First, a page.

Fast and Complete Order Fill — Some otherwise desirable vendors cannot fill the orders you give them. How long are you and your customers willing or able to wait for the product? Your customer may not wait long before calling your competitor. You need a reasonable inventory to provide good service to your customers. However, you deplete your cash when you carry excess inventory to compensate for vendor delays.
Training Commitment — The training you require ranges from product sales training (features and benefits) to service department training (service manuals). Review training materials before selecting someone as your vendor. Depending on the product complexity, your customers may also require product-use training. What product-use training does your vendor offer? Is it leading-edge, interactive training or just some poorly written directions?
Warranty Support — Review your vendor’s warranty policies and confirm its warranty support practices. What the vendor says and what it does may not be the same. The vendor should help you deal with customer complaints. Does it deny the problem, leaving you stuck with an upset customer and no resolution? In the absence of real warranty support, your vendor may lose an order, but you may permanently lose a customer. For the distributor, the stakes of an unresolved warranty complaint are much higher.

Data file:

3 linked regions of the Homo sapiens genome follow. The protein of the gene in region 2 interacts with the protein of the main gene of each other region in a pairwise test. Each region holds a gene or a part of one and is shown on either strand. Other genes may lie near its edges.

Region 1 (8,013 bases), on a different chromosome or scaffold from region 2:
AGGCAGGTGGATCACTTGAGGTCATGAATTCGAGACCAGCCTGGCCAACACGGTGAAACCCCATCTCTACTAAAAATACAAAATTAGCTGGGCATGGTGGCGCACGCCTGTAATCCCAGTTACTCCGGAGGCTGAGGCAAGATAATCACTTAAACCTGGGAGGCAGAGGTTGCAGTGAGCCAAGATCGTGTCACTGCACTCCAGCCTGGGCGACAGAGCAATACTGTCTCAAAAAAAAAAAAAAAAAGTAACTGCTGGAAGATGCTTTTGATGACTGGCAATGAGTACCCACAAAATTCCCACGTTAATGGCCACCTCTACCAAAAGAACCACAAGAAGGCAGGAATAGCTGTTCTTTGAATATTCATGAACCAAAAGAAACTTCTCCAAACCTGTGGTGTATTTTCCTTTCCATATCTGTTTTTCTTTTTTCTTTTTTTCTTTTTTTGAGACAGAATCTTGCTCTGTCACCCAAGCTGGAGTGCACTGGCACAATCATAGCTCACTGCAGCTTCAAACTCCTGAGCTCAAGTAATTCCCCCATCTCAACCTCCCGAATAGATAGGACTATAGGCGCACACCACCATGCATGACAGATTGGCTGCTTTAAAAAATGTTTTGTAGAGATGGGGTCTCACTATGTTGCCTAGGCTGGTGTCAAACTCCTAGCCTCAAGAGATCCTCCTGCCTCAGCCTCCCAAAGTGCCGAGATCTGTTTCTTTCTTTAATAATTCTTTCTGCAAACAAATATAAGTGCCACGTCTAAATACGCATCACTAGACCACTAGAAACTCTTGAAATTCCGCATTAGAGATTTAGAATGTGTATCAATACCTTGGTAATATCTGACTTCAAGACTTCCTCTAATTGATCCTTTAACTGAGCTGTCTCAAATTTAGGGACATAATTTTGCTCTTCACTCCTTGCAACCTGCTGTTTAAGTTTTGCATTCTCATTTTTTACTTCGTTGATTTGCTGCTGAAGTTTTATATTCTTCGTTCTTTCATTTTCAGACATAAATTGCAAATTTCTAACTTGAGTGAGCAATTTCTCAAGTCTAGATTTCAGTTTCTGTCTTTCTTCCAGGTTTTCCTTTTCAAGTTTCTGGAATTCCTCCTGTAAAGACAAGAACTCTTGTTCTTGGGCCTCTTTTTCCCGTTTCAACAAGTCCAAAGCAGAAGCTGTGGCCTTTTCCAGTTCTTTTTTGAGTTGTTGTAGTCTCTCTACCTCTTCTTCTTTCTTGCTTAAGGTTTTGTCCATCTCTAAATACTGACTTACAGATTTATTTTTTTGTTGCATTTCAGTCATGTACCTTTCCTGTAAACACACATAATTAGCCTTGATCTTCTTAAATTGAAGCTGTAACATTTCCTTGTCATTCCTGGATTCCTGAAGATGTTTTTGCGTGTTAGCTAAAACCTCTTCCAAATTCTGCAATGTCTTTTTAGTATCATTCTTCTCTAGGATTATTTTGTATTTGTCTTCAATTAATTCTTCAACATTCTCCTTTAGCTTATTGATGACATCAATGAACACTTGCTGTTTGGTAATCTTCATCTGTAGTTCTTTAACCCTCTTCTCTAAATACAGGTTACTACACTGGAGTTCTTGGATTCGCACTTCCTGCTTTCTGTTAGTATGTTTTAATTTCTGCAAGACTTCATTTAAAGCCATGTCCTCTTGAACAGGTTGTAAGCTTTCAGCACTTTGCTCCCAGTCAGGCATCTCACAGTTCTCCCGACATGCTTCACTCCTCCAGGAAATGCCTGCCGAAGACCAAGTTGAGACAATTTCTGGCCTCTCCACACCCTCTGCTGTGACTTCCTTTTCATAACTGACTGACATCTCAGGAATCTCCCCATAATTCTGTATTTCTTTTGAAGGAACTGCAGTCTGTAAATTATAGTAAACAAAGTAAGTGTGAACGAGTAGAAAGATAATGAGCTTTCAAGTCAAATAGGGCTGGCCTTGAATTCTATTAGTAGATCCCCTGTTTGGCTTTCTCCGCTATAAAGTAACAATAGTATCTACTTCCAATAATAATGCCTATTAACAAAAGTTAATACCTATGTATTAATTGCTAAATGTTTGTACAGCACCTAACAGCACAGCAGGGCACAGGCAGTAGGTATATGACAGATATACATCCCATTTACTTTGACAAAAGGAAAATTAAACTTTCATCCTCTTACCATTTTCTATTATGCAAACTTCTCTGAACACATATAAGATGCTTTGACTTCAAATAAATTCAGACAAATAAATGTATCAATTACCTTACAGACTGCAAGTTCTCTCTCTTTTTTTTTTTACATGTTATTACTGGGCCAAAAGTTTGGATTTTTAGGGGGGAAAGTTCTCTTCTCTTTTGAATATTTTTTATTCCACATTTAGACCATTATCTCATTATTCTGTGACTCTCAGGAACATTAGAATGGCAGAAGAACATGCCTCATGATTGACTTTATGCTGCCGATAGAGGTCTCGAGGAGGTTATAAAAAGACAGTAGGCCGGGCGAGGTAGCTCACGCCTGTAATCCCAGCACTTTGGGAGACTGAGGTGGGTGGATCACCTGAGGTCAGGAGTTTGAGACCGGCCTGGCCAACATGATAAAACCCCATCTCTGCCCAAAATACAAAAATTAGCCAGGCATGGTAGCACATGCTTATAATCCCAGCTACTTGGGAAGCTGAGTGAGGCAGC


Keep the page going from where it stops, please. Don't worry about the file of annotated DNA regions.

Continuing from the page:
Profit Partnerships — If you want your distribution-based business to grow and profit, you do not just need a vendor. The world is full of vendors. You need a manufacturing vendor that thinks and acts like your profit partner.
What is the difference between a vendor and a material handling profit partner? A vendor makes a product and sells it to you. A vendor thinks it has done its job when you as distributor pay the invoice. A profit partner understands that its job is done only after the distributor is successful in reselling the product at a profit. A true profit partner vendor knows its success depends upon your success.
|Meet the Author
Bill Ramsey is vice president of battery protectors at Quick Cable, located in Franksville, Wisconsin, and on the Web at www.quickcable.com.